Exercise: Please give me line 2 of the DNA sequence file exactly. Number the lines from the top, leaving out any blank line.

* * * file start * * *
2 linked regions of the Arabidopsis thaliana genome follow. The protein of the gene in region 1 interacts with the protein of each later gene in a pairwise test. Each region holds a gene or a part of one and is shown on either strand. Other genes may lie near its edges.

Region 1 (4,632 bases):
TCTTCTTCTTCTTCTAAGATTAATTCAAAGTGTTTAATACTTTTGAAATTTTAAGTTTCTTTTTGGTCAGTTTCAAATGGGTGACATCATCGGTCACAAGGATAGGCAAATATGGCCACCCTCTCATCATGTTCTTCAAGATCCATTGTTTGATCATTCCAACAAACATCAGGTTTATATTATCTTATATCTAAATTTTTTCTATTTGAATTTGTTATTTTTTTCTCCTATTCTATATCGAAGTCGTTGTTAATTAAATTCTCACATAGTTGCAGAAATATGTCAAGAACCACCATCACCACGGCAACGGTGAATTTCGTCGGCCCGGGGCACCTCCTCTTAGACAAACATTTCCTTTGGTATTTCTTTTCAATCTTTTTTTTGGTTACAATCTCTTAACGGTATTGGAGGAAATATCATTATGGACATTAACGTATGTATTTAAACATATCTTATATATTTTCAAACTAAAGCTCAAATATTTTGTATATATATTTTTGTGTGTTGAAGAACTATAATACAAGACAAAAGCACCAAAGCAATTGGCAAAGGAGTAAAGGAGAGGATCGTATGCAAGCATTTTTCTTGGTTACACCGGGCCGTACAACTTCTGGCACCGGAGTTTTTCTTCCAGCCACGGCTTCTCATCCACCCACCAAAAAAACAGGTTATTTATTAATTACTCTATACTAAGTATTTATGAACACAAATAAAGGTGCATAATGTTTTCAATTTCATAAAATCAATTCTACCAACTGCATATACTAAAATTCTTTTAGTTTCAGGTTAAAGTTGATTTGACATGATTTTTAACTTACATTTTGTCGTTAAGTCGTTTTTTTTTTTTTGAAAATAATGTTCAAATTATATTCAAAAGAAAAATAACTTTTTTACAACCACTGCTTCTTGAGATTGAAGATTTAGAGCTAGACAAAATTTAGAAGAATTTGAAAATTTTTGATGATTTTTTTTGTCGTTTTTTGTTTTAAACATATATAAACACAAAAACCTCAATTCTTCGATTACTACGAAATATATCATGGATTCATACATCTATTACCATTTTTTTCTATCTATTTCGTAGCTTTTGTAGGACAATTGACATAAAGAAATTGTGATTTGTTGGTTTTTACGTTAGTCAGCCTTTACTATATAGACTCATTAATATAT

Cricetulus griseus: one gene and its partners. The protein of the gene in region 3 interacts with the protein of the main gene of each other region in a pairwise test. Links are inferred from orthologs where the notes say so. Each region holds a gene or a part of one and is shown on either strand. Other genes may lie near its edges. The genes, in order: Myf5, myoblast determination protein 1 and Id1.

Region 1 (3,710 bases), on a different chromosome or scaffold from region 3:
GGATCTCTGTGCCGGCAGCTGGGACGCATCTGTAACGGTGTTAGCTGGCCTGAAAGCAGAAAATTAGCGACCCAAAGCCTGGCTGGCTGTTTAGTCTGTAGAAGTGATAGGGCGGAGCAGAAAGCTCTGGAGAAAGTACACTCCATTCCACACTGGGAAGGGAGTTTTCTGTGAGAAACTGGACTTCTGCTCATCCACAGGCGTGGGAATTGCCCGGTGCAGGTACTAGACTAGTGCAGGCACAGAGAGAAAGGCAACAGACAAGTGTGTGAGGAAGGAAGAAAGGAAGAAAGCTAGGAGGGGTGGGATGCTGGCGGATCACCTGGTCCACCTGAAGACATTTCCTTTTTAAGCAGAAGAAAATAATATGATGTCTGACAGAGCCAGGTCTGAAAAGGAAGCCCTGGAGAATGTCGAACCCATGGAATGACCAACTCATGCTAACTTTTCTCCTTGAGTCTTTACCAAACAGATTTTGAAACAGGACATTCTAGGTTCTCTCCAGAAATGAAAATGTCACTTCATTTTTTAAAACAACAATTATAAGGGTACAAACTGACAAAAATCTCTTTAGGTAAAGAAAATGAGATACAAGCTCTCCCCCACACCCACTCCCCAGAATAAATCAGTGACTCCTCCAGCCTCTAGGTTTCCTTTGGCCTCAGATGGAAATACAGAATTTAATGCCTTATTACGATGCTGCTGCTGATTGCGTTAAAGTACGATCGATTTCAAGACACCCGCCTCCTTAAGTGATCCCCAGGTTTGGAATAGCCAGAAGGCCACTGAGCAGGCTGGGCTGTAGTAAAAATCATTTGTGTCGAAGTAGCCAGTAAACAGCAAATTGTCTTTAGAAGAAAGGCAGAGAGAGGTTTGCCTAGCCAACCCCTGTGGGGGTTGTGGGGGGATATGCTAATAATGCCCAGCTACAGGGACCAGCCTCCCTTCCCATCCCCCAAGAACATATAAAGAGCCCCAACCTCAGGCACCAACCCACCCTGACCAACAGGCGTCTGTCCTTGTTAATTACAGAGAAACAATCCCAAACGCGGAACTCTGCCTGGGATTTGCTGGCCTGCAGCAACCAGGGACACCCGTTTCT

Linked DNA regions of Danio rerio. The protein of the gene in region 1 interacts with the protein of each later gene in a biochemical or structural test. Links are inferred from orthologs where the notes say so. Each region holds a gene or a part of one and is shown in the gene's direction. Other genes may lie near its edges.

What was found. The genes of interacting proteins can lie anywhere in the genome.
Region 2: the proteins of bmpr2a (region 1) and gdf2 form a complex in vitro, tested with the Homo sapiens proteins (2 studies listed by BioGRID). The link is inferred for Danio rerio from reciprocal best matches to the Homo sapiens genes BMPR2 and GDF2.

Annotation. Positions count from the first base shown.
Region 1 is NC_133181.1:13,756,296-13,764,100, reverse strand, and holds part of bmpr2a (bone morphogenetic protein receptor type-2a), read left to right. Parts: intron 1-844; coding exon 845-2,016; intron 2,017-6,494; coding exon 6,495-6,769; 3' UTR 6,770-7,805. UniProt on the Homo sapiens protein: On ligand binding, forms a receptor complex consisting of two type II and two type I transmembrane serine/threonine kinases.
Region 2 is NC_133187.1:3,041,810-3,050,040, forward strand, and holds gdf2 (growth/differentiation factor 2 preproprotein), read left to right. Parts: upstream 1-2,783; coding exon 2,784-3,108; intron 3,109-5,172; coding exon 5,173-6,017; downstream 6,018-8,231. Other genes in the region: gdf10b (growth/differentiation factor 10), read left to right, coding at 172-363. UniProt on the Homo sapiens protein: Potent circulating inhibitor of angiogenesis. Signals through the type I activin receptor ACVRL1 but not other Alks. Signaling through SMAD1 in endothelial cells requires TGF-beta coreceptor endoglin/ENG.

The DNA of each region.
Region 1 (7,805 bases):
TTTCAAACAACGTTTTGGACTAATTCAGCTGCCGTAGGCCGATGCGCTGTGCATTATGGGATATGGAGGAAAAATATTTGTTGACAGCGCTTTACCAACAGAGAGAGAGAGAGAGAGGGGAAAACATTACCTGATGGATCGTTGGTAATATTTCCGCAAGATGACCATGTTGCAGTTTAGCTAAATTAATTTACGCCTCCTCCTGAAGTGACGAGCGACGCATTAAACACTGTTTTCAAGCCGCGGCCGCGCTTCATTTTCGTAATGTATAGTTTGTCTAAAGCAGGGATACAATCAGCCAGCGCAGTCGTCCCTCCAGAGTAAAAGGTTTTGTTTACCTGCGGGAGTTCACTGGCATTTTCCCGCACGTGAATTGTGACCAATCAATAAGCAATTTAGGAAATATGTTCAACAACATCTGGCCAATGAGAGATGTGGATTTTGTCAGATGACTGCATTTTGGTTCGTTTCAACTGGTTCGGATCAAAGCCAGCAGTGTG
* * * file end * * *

Region 1 (4,632 bases):